Negative Exponent

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  • #1
Drakkith
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I've seen the use of a negative exponent in the books and articles i've been reading lately, and I was wondering exactly what it meant. Such as 300 cm-1, where cm has a -1 as the exponent. (Dont know how to type that out.) What does it mean?
 

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  • #2
LeonhardEuler
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It means the same thing as [itex]\frac{1}{cm}[/itex]. For instance, [itex]3m s^{-1}[/itex] means the same thing as [itex]3\frac{m}{s}[/itex]
 
  • #3
Drakkith
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Hrmm. I just read something where the distance between two atoms was 3000 cm-1. Surely that can't be 3000 over 1?
 
  • #4
LeonhardEuler
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That can't be right for a distance. Can you give the exact sentence?
 
  • #5
Drakkith
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Sure, here it is.

"Since both rotational and vibrational motions are simultaneously occurring in the diatomic, the energy level scheme for two adjacent vibration levels (spaced, say, 3000 cm-1 apart) where ca. 10 cm-1 in the two states, would be as shown in Fig. 1."

From the article here: http://www.chem.ufl.edu/~itl/4411L_f00/hcl/hcl_il.html

Edit: Copy and Pasting didn't keep the exponents like they were in the article, as they now look like I typed it out.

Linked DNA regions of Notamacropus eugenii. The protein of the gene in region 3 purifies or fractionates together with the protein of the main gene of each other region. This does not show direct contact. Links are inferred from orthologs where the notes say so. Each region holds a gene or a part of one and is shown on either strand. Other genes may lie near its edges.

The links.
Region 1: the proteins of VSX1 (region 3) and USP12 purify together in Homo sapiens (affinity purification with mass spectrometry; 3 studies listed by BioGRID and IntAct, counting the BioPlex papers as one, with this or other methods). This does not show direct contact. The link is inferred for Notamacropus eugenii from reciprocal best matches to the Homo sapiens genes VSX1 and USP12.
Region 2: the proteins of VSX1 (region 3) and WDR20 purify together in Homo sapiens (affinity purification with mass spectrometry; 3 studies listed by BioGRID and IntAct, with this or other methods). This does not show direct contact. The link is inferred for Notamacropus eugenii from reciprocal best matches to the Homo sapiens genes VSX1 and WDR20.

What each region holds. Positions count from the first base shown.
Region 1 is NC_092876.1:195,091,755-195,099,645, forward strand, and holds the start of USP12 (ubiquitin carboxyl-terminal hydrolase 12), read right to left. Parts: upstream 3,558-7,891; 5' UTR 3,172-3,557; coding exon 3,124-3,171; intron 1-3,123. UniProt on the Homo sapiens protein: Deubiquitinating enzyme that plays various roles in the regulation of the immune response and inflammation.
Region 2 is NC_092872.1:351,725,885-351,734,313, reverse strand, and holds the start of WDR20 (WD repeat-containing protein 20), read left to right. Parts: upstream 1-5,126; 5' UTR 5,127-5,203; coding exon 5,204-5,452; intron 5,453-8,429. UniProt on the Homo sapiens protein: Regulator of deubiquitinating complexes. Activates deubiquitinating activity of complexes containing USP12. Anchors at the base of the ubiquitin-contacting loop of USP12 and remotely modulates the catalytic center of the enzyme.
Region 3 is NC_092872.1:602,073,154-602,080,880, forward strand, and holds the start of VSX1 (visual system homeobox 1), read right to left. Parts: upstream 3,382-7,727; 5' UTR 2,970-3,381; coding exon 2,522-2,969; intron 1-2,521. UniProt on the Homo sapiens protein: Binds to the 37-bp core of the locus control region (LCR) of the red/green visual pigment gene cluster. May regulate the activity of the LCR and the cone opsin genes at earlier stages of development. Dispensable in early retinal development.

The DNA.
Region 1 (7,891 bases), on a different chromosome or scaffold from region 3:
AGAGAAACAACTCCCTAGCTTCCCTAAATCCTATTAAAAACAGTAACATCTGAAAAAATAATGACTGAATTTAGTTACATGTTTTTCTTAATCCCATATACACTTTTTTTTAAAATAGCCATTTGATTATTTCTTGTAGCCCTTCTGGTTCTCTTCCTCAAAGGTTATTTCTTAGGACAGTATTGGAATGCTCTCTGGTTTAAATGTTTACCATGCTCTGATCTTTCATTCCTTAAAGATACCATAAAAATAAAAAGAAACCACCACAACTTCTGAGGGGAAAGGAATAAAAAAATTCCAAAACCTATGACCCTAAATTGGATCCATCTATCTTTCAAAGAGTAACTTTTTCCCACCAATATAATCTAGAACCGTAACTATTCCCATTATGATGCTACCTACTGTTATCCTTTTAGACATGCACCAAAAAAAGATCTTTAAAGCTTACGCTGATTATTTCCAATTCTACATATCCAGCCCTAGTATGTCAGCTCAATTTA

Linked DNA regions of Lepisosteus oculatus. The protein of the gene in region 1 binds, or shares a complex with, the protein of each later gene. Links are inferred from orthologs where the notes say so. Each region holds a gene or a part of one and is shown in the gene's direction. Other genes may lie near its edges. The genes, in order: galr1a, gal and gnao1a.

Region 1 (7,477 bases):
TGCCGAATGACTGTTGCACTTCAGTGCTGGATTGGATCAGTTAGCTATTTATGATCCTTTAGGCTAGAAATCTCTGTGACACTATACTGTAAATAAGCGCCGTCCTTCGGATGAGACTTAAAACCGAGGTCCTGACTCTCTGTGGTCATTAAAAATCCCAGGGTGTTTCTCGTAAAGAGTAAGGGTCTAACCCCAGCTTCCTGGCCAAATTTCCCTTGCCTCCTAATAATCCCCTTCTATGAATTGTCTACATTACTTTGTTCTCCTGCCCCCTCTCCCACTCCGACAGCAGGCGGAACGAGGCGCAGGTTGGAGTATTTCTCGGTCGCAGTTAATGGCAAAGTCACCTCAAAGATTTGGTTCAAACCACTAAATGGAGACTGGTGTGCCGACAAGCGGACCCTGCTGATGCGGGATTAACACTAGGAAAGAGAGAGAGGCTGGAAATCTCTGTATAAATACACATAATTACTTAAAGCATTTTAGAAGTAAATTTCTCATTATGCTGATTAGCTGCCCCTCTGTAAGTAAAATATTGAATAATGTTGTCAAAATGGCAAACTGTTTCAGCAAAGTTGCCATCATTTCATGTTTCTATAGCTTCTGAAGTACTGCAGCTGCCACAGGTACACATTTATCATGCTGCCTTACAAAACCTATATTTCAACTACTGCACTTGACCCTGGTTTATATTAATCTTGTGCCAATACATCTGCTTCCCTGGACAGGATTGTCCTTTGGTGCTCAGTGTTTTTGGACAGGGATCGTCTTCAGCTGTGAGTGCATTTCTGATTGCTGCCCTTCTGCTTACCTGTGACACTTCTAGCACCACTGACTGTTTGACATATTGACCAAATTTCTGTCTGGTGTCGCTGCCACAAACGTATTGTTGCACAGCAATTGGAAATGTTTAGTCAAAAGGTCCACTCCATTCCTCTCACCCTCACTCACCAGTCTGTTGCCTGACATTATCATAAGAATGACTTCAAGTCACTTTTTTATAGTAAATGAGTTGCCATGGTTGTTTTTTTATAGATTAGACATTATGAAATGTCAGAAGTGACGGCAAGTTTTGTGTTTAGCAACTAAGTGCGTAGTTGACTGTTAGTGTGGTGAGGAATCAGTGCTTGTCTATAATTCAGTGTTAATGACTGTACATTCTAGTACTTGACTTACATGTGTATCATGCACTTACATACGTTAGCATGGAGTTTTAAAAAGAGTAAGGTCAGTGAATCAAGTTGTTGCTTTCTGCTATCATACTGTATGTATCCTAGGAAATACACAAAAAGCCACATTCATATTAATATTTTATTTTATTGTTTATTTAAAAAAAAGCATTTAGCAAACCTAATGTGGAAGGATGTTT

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  • #6
LeonhardEuler
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Ok, it's not a measurement of the physical distance between atoms, it's a measure of the difference in frequency between the radiation emitted by two modes of vibration of the pair of atoms. This measurement is called the "wavenumber":
http://en.wikipedia.org/wiki/Wavenumber
The higher the wavenumber, the higher the energy of the vibration.
 
  • #7
Drakkith
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Ah, ok. That makes perfect sense now. I've been reading some things on quantum physics and such, and I had never seen that before. Thanks!
 
  • #8
gb7nash
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Sure, here it is.

"Since both rotational and vibrational motions are simultaneously occurring in the diatomic, the energy level scheme for two adjacent vibration levels (spaced, say, 3000 cm-1 apart) where ca. 10 cm-1 in the two states, would be as shown in Fig. 1."

From the article here: http://www.chem.ufl.edu/~itl/4411L_f00/hcl/hcl_il.html

Edit: Copy and Pasting didn't keep the exponents like they were in the article, as they now look like I typed it out.
http://en.wikipedia.org/wiki/Wavenumber

It's used for the wavenumber, which is proportional to the reciprocal of the wavelength (which is measured in cm). Why wavenumbers are important isn't a question I could answer. I forgot a lot of physics. =(

Euler beat me!
 
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  • #9
Drakkith
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http://en.wikipedia.org/wiki/Wavenumber

It's used for the wavenumber, which is proportional to the reciprocal of the wavelength (which is measured in cm). Why wavenumbers are important isn't a question I could answer. I forgot a lot of physics. =(

Euler beat me!
Thanks to you too nash. =)
 

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